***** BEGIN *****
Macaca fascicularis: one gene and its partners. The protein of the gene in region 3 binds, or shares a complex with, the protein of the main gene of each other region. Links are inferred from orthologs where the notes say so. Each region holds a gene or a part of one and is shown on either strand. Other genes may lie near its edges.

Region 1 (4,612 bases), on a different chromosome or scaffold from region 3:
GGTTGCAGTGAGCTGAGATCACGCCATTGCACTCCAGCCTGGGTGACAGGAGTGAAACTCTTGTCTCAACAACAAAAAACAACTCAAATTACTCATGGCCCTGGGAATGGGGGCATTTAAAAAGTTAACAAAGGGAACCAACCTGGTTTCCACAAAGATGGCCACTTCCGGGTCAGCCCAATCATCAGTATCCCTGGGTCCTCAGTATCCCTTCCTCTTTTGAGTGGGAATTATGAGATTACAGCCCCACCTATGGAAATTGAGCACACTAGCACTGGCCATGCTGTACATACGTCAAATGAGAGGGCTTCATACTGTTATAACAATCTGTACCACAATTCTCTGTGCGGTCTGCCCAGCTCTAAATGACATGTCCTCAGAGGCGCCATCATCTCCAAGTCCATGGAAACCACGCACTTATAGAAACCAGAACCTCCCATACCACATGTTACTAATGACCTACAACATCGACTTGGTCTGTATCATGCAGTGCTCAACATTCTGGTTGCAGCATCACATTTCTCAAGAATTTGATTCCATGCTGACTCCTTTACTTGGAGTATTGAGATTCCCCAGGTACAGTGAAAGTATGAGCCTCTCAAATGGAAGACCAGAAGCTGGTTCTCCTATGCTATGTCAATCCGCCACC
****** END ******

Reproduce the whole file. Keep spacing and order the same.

Macaca fascicularis: one gene and its partners. The protein of the gene in region 3 binds, or shares a complex with, the protein of the main gene of each other region. Links are inferred from orthologs where the notes say so. Each region holds a gene or a part of one and is shown on either strand. Other genes may lie near its edges.

Region 1 (4,612 bases), on a different chromosome or scaffold from region 3:
GGTTGCAGTGAGCTGAGATCACGCCATTGCACTCCAGCCTGGGTGACAGGAGTGAAACTCTTGTCTCAACAACAAAAAACAACTCAAATTACTCATGGCCCTGGGAATGGGGGCATTTAAAAAGTTAACAAAGGGAACCAACCTGGTTTCCACAAAGATGGCCACTTCCGGGTCAGCCCAATCATCAGTATCCCTGGGTCCTCAGTATCCCTTCCTCTTTTGAGTGGGAATTATGAGATTACAGCCCCACCTATGGAAATTGAGCACACTAGCACTGGCCATGCTGTACATACGTCAAATGAGAGGGCTTCATACTGTTATAACAATCTGTACCACAATTCTCTGTGCGGTCTGCCCAGCTCTAAATGACATGTCCTCAGAGGCGCCATCATCTCCAAGTCCATGGAAACCACGCACTTATAGAAACCAGAACCTCCCATACCACATGTTACTAATGACCTACAACATCGACTTGGTCTGTATCATGCAGTGCTCAACATTCTGGTTGCAGCATCACATTTCTCAAGAATTTGATTCCATGCTGACTCCTTTACTTGGAGTATTGAGATTCCCCAGGTACAGTGAAAGTATGAGCCTCTCAAATGGAAGACCAGAAGCTGGTTCTCCTATGCTATGTCAATCCGCCACC